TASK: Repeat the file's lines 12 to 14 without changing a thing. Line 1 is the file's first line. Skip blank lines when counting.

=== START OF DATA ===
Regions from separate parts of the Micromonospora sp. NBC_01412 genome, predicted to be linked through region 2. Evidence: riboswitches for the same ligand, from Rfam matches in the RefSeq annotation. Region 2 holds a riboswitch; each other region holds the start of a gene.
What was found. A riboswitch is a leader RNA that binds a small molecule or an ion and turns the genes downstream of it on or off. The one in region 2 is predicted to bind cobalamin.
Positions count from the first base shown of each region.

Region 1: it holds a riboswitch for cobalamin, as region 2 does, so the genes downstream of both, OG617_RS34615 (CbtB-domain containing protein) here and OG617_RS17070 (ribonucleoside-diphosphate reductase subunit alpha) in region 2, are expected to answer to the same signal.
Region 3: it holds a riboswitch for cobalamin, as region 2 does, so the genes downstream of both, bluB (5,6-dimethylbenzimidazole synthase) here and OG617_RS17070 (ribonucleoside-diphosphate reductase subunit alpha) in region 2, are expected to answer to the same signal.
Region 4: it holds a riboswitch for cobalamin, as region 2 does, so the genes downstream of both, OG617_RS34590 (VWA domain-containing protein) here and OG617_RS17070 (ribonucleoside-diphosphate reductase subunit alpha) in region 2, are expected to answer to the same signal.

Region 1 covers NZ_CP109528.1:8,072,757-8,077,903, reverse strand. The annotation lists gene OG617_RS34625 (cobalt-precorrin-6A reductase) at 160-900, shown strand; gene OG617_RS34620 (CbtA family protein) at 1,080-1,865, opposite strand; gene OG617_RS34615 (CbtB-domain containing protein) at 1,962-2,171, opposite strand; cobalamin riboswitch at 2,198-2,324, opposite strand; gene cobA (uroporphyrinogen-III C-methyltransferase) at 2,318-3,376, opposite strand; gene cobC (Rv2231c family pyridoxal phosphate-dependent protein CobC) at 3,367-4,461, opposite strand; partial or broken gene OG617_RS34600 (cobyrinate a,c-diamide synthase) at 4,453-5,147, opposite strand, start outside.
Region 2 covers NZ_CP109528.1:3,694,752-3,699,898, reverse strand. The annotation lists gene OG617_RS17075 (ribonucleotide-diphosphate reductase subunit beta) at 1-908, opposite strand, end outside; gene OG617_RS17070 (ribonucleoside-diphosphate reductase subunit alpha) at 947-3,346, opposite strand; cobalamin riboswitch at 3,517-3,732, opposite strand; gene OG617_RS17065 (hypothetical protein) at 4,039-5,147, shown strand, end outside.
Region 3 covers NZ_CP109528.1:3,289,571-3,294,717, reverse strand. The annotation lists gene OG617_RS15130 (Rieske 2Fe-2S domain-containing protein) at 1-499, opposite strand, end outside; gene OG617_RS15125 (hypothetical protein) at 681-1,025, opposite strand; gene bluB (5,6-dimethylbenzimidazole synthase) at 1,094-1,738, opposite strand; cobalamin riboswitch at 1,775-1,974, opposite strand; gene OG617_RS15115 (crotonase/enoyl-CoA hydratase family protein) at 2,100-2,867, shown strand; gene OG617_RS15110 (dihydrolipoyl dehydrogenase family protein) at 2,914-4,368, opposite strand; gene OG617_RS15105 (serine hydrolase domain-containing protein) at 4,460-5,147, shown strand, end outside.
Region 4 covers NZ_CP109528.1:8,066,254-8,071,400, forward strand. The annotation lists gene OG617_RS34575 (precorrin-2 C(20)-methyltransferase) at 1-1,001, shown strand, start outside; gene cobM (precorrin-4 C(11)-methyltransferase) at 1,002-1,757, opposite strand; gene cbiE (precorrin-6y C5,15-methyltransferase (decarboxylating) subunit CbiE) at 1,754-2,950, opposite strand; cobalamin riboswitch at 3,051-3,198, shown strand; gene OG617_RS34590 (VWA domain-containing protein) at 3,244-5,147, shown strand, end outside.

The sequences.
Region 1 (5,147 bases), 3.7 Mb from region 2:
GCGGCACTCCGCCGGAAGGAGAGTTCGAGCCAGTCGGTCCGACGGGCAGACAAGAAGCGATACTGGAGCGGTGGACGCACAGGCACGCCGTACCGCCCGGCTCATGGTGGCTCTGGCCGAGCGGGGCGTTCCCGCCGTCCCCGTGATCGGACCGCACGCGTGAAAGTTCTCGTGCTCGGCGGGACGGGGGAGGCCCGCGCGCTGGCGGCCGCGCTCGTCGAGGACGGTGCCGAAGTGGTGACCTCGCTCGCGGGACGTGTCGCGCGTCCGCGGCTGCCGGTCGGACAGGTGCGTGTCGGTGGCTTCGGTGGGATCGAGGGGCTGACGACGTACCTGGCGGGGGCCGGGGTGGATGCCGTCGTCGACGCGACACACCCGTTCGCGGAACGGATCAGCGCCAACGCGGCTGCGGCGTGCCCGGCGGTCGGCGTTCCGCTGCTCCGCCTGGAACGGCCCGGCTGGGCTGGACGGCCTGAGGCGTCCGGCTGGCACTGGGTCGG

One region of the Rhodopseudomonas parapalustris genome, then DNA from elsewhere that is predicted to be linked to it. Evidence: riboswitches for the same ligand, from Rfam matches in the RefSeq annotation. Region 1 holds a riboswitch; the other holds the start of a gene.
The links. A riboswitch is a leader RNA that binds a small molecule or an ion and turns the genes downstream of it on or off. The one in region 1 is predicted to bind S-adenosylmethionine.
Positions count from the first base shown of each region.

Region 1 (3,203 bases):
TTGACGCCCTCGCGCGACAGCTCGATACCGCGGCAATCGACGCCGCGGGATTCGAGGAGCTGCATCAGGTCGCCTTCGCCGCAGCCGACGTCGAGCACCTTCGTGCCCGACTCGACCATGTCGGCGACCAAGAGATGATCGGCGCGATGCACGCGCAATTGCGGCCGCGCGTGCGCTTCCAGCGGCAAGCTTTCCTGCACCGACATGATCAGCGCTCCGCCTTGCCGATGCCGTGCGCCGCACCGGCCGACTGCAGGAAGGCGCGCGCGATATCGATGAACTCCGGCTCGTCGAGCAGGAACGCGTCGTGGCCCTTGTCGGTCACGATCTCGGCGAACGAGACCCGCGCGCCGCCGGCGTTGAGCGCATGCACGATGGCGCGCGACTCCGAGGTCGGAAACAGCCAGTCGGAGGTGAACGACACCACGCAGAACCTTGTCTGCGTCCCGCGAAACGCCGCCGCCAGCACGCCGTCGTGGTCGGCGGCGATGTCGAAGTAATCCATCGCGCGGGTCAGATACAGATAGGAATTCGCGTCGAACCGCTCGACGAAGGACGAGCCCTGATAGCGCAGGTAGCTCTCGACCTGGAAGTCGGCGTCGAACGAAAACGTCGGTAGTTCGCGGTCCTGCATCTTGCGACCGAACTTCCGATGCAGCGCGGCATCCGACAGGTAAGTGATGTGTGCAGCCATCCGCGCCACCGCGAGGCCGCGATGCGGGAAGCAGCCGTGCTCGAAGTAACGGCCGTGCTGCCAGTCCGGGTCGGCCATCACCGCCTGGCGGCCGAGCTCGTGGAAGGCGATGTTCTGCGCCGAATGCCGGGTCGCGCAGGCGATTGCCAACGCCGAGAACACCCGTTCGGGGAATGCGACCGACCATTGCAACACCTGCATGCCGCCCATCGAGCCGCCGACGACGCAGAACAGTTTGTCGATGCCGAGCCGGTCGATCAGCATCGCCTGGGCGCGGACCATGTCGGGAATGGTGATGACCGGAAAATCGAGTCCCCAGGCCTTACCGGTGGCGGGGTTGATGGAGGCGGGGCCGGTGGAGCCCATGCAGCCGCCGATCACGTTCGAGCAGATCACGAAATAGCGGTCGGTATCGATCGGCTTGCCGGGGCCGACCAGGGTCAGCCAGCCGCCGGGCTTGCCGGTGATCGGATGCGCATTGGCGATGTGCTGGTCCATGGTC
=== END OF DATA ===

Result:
Region 1 (5,147 bases), 3.7 Mb from region 2:
GCGGCACTCCGCCGGAAGGAGAGTTCGAGCCAGTCGGTCCGACGGGCAGACAAGAAGCGATACTGGAGCGGTGGACGCACAGGCACGCCGTACCGCCCGGCTCATGGTGGCTCTGGCCGAGCGGGGCGTTCCCGCCGTCCCCGTGATCGGACCGCACGCGTGAAAGTTCTCGTGCTCGGCGGGACGGGGGAGGCCCGCGCGCTGGCGGCCGCGCTCGTCGAGGACGGTGCCGAAGTGGTGACCTCGCTCGCGGGACGTGTCGCGCGTCCGCGGCTGCCGGTCGGACAGGTGCGTGTCGGTGGCTTCGGTGGGATCGAGGGGCTGACGACGTACCTGGCGGGGGCCGGGGTGGATGCCGTCGTCGACGCGACACACCCGTTCGCGGAACGGATCAGCGCCAACGCGGCTGCGGCGTGCCCGGCGGTCGGCGTTCCGCTGCTCCGCCTGGAACGGCCCGGCTGGGCTGGACGGCCTGAGGCGTCCGGCTGGCACTGGGTCGG

One region of the Rhodopseudomonas parapalustris genome, then DNA from elsewhere that is predicted to be linked to it. Evidence: riboswitches for the same ligand, from Rfam matches in the RefSeq annotation. Region 1 holds a riboswitch; the other holds the start of a gene.